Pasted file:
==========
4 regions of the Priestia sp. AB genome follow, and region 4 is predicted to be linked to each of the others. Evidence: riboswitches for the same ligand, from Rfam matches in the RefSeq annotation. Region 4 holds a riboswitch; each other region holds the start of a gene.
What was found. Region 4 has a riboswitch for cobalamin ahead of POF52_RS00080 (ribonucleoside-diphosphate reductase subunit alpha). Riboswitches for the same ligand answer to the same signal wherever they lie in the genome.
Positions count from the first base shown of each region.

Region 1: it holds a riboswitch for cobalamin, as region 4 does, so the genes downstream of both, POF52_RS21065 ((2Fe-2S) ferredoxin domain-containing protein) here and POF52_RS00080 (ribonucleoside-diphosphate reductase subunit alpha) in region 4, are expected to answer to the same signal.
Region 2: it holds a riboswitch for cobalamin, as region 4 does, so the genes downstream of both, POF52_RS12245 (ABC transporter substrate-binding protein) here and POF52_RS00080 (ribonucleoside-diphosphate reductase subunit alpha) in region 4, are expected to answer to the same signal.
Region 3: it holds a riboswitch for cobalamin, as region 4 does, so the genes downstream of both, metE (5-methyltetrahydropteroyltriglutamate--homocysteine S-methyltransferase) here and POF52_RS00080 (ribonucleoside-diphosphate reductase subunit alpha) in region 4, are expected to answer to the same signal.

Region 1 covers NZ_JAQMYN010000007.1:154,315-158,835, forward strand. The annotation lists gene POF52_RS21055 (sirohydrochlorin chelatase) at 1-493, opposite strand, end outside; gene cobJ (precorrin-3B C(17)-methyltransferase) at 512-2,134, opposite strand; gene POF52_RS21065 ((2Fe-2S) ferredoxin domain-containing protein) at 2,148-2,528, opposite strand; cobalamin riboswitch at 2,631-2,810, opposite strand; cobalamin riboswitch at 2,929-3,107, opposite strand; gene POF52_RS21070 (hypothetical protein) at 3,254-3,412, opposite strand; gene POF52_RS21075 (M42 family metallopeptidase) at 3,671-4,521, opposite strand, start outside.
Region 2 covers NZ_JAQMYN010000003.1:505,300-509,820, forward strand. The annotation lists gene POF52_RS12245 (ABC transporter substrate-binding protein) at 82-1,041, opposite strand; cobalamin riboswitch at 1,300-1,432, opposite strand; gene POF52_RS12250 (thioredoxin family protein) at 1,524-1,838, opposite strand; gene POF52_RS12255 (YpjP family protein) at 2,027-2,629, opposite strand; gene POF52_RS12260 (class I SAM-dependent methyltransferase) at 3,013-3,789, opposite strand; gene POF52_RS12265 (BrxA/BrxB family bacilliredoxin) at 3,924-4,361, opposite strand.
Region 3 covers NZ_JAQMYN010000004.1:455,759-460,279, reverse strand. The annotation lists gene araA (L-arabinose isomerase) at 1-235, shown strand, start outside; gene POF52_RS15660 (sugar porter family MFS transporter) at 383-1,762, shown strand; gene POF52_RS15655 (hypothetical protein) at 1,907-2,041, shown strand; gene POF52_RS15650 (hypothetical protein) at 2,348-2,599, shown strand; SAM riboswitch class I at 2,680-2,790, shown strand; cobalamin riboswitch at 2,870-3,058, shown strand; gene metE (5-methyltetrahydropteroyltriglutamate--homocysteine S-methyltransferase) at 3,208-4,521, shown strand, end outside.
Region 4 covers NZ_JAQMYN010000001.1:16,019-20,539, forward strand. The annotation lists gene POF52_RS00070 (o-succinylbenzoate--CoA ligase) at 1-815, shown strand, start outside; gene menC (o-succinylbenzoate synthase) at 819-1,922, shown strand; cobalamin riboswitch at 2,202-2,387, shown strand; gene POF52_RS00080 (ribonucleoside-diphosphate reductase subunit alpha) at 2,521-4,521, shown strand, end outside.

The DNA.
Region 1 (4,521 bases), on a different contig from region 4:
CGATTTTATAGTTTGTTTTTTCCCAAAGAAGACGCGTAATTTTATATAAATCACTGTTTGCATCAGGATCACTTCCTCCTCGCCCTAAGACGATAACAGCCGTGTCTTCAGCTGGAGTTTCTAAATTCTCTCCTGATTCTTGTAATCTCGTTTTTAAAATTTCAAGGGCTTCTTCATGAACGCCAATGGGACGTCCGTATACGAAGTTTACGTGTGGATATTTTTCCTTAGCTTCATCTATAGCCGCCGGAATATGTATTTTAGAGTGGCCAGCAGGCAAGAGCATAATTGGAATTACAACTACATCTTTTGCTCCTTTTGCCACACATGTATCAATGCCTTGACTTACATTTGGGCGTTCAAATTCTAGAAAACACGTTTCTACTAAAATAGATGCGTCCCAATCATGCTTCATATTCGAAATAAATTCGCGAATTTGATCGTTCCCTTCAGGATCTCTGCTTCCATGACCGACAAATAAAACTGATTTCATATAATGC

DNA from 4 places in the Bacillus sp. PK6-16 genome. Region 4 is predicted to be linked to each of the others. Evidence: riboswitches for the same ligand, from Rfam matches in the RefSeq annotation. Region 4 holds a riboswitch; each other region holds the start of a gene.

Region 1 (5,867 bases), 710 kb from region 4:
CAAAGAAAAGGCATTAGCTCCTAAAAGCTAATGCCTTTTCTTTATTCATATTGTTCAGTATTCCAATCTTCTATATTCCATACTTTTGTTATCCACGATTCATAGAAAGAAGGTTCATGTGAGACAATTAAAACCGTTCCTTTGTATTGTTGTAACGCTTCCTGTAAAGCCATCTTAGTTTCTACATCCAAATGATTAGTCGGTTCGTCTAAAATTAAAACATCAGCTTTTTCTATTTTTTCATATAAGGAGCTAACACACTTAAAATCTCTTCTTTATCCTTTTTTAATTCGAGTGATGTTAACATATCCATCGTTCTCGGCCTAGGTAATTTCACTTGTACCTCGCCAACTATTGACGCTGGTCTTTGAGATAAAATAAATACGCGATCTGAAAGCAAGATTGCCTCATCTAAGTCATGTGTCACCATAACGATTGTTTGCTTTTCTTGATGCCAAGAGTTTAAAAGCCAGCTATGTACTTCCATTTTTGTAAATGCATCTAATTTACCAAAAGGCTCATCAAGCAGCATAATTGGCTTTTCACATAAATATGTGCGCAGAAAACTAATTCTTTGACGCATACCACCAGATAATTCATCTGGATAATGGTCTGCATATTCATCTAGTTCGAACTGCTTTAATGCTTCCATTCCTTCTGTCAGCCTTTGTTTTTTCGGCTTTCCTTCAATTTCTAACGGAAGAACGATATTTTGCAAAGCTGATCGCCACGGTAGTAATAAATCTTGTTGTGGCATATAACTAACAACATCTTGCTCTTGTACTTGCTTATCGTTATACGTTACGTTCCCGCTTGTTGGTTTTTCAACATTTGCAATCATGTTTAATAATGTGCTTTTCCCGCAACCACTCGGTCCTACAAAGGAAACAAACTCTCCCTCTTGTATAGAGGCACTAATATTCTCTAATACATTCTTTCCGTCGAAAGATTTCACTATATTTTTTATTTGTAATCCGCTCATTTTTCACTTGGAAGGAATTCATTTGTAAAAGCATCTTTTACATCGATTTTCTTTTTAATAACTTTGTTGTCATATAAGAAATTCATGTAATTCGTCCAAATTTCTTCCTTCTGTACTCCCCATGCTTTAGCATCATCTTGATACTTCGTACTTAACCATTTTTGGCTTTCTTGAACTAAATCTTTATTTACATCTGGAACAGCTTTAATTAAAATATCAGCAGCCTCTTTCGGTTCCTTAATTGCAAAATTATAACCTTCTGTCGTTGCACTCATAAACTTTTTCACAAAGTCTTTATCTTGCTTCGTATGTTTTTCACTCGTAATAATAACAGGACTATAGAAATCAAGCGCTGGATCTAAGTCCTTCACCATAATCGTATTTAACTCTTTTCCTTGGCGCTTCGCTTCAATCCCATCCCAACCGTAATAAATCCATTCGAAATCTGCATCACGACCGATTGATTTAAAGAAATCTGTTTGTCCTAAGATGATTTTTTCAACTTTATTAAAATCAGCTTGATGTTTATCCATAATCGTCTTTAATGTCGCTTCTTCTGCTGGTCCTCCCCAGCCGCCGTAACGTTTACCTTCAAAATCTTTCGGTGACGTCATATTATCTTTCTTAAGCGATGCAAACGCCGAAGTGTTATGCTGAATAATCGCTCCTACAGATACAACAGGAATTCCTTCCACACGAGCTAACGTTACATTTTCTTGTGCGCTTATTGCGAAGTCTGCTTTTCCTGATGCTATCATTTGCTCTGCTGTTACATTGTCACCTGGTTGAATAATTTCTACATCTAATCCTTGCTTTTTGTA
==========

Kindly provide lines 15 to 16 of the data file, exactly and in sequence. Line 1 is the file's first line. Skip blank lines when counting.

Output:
Region 1 (5,867 bases), 710 kb from region 4:
CAAAGAAAAGGCATTAGCTCCTAAAAGCTAATGCCTTTTCTTTATTCATATTGTTCAGTATTCCAATCTTCTATATTCCATACTTTTGTTATCCACGATTCATAGAAAGAAGGTTCATGTGAGACAATTAAAACCGTTCCTTTGTATTGTTGTAACGCTTCCTGTAAAGCCATCTTAGTTTCTACATCCAAATGATTAGTCGGTTCGTCTAAAATTAAAACATCAGCTTTTTCTATTTTTTCATATAAGGAGCTAACACACTTAAAATCTCTTCTTTATCCTTTTTTAATTCGAGTGATGTTAACATATCCATCGTTCTCGGCCTAGGTAATTTCACTTGTACCTCGCCAACTATTGACGCTGGTCTTTGAGATAAAATAAATACGCGATCTGAAAGCAAGATTGCCTCATCTAAGTCATGTGTCACCATAACGATTGTTTGCTTTTCTTGATGCCAAGAGTTTAAAAGCCAGCTATGTACTTCCATTTTTGTAAATGCATCTAATTTACCAAAAGGCTCATCAAGCAGCATAATTGGCTTTTCACATAAATATGTGCGCAGAAAACTAATTCTTTGACGCATACCACCAGATAATTCATCTGGATAATGGTCTGCATATTCATCTAGTTCGAACTGCTTTAATGCTTCCATTCCTTCTGTCAGCCTTTGTTTTTTCGGCTTTCCTTCAATTTCTAACGGAAGAACGATATTTTGCAAAGCTGATCGCCACGGTAGTAATAAATCTTGTTGTGGCATATAACTAACAACATCTTGCTCTTGTACTTGCTTATCGTTATACGTTACGTTCCCGCTTGTTGGTTTTTCAACATTTGCAATCATGTTTAATAATGTGCTTTTCCCGCAACCACTCGGTCCTACAAAGGAAACAAACTCTCCCTCTTGTATAGAGGCACTAATATTCTCTAATACATTCTTTCCGTCGAAAGATTTCACTATATTTTTTATTTGTAATCCGCTCATTTTTCACTTGGAAGGAATTCATTTGTAAAAGCATCTTTTACATCGATTTTCTTTTTAATAACTTTGTTGTCATATAAGAAATTCATGTAATTCGTCCAAATTTCTTCCTTCTGTACTCCCCATGCTTTAGCATCATCTTGATACTTCGTACTTAACCATTTTTGGCTTTCTTGAACTAAATCTTTATTTACATCTGGAACAGCTTTAATTAAAATATCAGCAGCCTCTTTCGGTTCCTTAATTGCAAAATTATAACCTTCTGTCGTTGCACTCATAAACTTTTTCACAAAGTCTTTATCTTGCTTCGTATGTTTTTCACTCGTAATAATAACAGGACTATAGAAATCAAGCGCTGGATCTAAGTCCTTCACCATAATCGTATTTAACTCTTTTCCTTGGCGCTTCGCTTCAATCCCATCCCAACCGTAATAAATCCATTCGAAATCTGCATCACGACCGATTGATTTAAAGAAATCTGTTTGTCCTAAGATGATTTTTTCAACTTTATTAAAATCAGCTTGATGTTTATCCATAATCGTCTTTAATGTCGCTTCTTCTGCTGGTCCTCCCCAGCCGCCGTAACGTTTACCTTCAAAATCTTTCGGTGACGTCATATTATCTTTCTTAAGCGATGCAAACGCCGAAGTGTTATGCTGAATAATCGCTCCTACAGATACAACAGGAATTCCTTCCACACGAGCTAACGTTACATTTTCTTGTGCGCTTATTGCGAAGTCTGCTTTTCCTGATGCTATCATTTGCTCTGCTGTTACATTGTCACCTGGTTGAATAATTTCTACATCTAATCCTTGCTTTTTGTA